RENO, Nev. — Their goodwill moment gone, President Obama and challenger Mitt Romney plunged back into their acrimonious political campaign Monday, Obama doubting Romney’s readiness to be commander in chief, Romney accusing the president’s team of offering “almost all attack ads.”

Days after the Colorado movie massacre brought reflection and talk of national unity from both camps, the fight was on again.

Foreign affairs made a rare move to the fore of the campaign as Republican Romney, the former Massachusetts governor, readied for a closely watched trip overseas. Obama, meanwhile, told a military audience that he was the only one in the race with a record, not just words, on international matters as he sought to undercut Romney’s travels before they began.

Both White House contenders are trying to gain the military vote. In the 2008 election, 54 percent of those who said they had served in the military voted for Sen. John McCain, himself a veteran, to 44 percent for Obama, according to exit polls.

Obama and Romney saw little time to waste in a tight, bruising race — and saw little need to apologize for any tactics.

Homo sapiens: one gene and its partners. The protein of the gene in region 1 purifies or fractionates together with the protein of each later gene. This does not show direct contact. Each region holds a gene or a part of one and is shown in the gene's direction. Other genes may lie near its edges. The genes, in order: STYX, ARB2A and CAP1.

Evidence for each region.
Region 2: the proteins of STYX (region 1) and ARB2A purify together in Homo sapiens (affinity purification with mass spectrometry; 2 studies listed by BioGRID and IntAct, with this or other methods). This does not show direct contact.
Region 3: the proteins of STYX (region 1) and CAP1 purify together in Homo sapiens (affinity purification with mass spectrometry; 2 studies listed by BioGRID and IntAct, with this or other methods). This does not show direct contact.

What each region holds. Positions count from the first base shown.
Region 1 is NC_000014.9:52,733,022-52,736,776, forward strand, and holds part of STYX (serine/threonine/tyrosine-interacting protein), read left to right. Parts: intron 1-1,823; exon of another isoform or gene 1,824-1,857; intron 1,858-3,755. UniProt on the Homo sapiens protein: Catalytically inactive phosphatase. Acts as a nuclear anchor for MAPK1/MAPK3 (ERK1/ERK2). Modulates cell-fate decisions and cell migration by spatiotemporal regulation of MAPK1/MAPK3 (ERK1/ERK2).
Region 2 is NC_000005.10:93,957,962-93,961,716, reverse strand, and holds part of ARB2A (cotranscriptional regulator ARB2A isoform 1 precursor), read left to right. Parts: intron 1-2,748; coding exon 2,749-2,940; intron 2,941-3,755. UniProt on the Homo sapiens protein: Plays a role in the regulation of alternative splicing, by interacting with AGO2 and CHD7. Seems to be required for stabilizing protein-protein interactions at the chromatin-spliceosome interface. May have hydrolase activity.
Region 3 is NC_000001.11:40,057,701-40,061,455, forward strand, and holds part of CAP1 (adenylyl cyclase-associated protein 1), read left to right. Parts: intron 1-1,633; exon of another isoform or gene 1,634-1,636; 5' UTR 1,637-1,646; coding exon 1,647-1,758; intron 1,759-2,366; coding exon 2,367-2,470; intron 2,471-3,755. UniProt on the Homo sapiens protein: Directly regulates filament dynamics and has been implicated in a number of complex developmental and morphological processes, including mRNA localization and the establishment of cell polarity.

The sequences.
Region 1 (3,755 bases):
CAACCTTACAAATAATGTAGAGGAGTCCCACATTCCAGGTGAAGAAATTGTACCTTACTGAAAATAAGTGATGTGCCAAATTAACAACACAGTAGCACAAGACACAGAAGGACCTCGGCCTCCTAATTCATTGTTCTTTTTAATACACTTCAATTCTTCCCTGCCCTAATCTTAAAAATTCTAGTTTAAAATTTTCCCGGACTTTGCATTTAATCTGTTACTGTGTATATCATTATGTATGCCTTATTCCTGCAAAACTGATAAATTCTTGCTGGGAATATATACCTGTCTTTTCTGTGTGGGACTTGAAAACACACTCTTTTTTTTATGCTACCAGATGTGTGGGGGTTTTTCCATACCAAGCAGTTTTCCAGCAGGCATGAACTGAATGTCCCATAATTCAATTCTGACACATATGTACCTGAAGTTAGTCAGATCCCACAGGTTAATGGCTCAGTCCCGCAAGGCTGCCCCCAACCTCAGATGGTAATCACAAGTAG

A positive campaign “really would be nice,” Romney said even as he declared that sentiment over in an interview with CNBC. He blamed Obama for the tenor.

Obama told the Veterans of Foreign Wars he has kept his promises to end the war in Iraq, wind down the conflict in Afghanistan and go after al-Qaida leader Osama bin Laden wherever he was hiding. The terrorist mastermind was killed in a raid on Obama’s orders.

In every example, Obama poked at Romney without naming him. On Iraq, Obama suggested Romney would have kept forces in the war zone indefinitely.

“When you’re commander in chief, you owe the troops a plan,” Obama said. On Afghanistan, Obama needled Romney for opposing the 2014 timeline for ending the war. “You know what? That’s not a plan for America’s security,” he said.

Romney was to get his say before the VFW, too, today before setting out for England, Israel and Poland.

Trying to set the expectations for the opponent, Obama campaign officials challenged Romney to offer clear policy ideas during his three-country trip. Romney’s travels will be viewed as a measure of how well he can stand up on the world stage. Obama took an even broader such trip as a candidate in 2008.

Four years later, Obama said Monday: “We’re leading around the world. There’s more confidence in our leadership. We see it everywhere we go.”

A Romney spokesman, Ryan Williams, countered that Obama had “diminished our moral authority” in the world.

Romney noted that Obama aide David Axelrod had begun the day reminding via Twitter of the campaign’s request to see more of Romney’s tax returns.

“I haven’t seen the healthy, important debate coming from the president’s team,” Romney said. “It’s been almost all attack ads on all sorts of peripheral issues.”

 

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